There have been an array of top players to ply their trade in the top tier of Dutch soccer. Ronaldo, Robin van Persie, Zlatan Imrahimovic, Luis Suarez and Wilfried Bony, just to name a few. While the formerly mentioned Eredivisie top scorers went off to impress on bigger stages almost immediately, another former Golden Boot winner seemed to struggle in his first few seasons away from Holland, but is now raising plenty of eyebrows.
After winning the Bundesliga in 2008/09 VfL Wolfsburg began a downward spiral, finishing in eighth and then 15th place in the their subsequent campaigns. Top scorer Edin Dzeko left for Manchester City midway through the 2010/11 season and it was up to Mario Mandzukic to fill his shoes. The strong Croatian quickly became a fan favourite, but was snatched up by Bayern Munich before the start of the 2012/13 season. The Wolves signed Bas Dost from SC Heerenveen no more than a month before losing Mandzukic, and it was now up to the Dutch forward to replicate the form of his predecessors. His transfer came off of the back of an Eredivisie Golden Boot winning 32-goal haul, but we all know how misleading that title can be.
Dost found the back of the net eight times in the Bundesliga during his first term under Dieter Hecking. Respectable, but not exactly what the fans would have liked from a man so similar in stature to their beloved Dzeko. What’s important to note is that Dost recorded a shot accuracy of 63% and a conversion rate of 20% during this spell. The following year he fell into obscurity, making only 13 appearances in the Bundesliga due to injury. In those 13 games, however, he managed four goals form nine shots – a conversion rate of 44% and a shot accuracy of 67%. Starting to see a trend?
This season the imposing Dutchman has been a revelation, just like his high-flying team. Dost has scored 11 goals in 11 Bundesliga appearances and became the first player in 102 matches to bag a brace against Bayern Munich when his side pulled off a 4-1 victory over the reigning champions. He’s missed exactly half of the Bundesliga season, yet is still a viable candidate to win the league’s Golden Boot simply because of his efficiency in front of goal.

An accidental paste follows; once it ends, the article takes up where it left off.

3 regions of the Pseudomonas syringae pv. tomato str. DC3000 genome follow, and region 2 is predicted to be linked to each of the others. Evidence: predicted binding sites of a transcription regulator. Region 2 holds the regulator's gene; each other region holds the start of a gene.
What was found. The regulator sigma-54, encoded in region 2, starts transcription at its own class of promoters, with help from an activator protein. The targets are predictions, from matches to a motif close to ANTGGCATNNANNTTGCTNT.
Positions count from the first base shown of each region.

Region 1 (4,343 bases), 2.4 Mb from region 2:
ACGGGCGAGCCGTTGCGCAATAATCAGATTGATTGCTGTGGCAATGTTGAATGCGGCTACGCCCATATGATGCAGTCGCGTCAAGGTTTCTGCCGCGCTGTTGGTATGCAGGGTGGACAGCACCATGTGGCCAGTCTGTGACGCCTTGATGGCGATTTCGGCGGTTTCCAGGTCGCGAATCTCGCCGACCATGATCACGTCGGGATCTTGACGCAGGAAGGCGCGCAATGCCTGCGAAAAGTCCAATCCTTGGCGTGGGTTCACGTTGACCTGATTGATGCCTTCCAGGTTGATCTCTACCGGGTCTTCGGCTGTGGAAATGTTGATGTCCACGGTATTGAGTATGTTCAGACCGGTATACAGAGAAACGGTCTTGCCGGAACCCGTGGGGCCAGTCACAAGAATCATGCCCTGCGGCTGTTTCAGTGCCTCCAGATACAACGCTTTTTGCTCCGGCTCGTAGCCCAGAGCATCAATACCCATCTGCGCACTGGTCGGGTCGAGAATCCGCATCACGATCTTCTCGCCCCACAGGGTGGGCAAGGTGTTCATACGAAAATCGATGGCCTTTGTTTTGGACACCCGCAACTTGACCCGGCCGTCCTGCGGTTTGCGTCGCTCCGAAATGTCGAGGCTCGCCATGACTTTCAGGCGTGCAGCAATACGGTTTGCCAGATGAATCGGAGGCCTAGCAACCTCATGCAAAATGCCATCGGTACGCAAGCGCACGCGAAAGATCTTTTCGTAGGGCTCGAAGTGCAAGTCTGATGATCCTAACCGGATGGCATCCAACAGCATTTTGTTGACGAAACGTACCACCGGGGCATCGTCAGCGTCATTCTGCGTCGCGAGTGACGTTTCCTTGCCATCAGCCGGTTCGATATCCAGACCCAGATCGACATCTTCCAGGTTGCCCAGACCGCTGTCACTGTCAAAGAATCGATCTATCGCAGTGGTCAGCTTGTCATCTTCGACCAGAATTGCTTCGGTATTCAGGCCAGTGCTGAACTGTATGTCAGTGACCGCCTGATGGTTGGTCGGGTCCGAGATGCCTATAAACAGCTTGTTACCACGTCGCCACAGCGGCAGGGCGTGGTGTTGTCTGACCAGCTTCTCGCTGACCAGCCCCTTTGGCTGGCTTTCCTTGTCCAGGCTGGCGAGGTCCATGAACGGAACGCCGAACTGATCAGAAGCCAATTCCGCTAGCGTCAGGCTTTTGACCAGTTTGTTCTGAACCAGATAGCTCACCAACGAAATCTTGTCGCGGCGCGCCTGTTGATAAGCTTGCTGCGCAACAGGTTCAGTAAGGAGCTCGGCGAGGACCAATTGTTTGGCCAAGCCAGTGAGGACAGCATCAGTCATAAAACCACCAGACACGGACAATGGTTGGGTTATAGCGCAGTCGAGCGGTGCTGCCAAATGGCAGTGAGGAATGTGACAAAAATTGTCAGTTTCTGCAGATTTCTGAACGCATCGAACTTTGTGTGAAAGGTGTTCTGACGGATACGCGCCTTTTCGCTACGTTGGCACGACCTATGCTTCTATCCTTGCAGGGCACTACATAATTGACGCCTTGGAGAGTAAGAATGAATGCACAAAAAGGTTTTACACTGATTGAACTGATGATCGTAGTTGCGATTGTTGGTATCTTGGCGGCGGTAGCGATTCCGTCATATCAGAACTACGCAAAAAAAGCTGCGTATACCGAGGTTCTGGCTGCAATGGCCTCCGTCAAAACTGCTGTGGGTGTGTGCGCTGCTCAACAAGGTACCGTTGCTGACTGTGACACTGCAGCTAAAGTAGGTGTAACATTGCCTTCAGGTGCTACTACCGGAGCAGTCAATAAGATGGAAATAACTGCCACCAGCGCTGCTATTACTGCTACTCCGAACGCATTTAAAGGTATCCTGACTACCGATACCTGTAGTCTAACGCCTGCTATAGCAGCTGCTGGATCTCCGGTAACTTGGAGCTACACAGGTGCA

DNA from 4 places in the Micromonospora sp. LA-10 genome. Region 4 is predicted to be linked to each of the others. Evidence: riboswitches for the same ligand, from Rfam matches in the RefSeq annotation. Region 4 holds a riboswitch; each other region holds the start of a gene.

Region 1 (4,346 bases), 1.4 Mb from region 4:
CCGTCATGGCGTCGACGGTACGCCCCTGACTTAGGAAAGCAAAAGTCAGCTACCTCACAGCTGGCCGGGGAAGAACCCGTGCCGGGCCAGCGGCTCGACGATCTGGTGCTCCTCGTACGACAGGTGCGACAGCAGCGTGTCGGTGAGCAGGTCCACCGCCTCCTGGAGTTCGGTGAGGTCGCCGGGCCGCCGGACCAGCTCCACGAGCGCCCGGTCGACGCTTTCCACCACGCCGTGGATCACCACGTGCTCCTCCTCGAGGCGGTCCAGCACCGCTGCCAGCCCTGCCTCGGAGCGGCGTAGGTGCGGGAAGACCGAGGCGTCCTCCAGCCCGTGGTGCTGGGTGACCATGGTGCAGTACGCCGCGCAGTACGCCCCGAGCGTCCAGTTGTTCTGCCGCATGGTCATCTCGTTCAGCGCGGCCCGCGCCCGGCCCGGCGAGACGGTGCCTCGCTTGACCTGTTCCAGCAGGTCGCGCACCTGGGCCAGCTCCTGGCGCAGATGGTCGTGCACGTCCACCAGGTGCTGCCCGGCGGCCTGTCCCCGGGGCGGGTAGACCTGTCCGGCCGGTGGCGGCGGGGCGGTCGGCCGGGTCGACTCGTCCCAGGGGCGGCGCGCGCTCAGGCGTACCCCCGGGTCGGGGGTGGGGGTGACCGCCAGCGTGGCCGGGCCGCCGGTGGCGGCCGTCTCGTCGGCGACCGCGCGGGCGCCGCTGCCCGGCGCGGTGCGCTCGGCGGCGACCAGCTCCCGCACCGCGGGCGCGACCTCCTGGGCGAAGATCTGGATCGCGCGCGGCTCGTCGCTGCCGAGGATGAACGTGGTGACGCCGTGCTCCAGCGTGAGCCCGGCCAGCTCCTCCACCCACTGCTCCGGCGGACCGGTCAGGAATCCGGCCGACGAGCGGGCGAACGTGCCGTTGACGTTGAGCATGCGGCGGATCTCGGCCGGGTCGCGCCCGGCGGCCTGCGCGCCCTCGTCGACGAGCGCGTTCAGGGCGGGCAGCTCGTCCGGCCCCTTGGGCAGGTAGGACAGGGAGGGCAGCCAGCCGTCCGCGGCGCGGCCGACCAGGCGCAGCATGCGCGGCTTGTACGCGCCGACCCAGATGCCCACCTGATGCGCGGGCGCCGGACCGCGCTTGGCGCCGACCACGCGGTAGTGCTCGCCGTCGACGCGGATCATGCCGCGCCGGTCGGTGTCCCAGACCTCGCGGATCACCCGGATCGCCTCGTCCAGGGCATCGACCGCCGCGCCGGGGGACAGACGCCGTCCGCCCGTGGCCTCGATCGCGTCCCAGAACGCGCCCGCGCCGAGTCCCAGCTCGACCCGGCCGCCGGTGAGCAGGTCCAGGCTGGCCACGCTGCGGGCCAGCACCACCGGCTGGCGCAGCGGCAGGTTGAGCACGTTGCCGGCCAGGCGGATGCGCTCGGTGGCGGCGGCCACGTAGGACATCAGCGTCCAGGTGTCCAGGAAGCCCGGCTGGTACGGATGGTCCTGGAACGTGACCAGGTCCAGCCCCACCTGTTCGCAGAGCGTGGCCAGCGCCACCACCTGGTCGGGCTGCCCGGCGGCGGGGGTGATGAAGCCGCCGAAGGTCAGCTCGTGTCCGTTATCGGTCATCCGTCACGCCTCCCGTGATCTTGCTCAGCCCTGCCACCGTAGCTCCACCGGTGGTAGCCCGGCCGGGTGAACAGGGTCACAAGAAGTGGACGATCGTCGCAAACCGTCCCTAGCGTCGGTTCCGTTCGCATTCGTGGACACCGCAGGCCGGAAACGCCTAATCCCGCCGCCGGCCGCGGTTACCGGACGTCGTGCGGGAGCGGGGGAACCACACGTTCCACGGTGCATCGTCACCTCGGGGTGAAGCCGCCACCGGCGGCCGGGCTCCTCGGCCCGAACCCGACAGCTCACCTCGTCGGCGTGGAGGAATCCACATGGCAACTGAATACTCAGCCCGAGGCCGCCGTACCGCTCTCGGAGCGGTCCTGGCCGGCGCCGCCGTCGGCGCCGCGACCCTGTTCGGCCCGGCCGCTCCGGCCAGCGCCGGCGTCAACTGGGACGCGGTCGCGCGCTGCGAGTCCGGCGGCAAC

Dost is by no means the quickest or the most technical, but his positioning is superb and his calmness in the six-yard box is exactly what a good poacher needs. To say that he’s been clinical this season would be an understatement. He doesn’t shoot the ball much, but when he does it usually finds the back of the net. In fact, he’s currently on target 71% of the time and converts an astounding 46% of his shots. To put that in perspective, Cristiano Ronaldo and Lionel Messi have conversion rates of 31 and 28% respectively. It definitely helps having the likes of Kevin De Bryune and now André Schürrle putting the ball on a silver platter, but you’ve got to finish your dinner and we know plenty of frontmen who fail at doing just that.
It would be simplistic to credit Dost with Wolfsburg’s tremendous season, especially considering he’s missed half of it. However, since he’s come back into the side they’ve been more complete, and De Bryune has less weight on his shoulders. Thus far the Wolves have only lost three Bundesliga matches and each loss was by just a solitary goal. They’ve yet to lose a game that Dost has played in and have won every game he’s scored in. It’s highly unlikely that Wolfsburg will make up the eight points that separates them from first place Bayern Munich, but a Champions League spot for 2015/16 looks to be in the bag. Not to mention they’ll remain a force to be reckoned with throughout the rest of the Europa League campaign. Aside from two defeats to Everton they’ve outscored their European opponents 15-3 and will look to continue that great form when they face Sporting in Portugal. There’s no doubt that Dost will be the target man in that match, as he was in their first encounter and scored both of Wolves’ goals.
Going forward it will be difficult for opposing teams to deal with Dost, as he’s quite a handful at 193cm and wins an average of roughly four headers per match. He’s difficult to pick up on set pieces, shields the ball extremely well and although he only has one assist, he’s heavily involved in linkup play in the final third. It remains to be seen whether or not his current form can last or if it’s a one off, but if you’ve seen him during his Heerenveen days and paid close attention to some of his latest goals then you know he’s capable of brilliance. He’s got all the tools necessary to emulate the form of the Bundesliga’s best strikers and his Wolfsburg predecessors, but now it’s up to him to maintain this good spell and justify his price tag.
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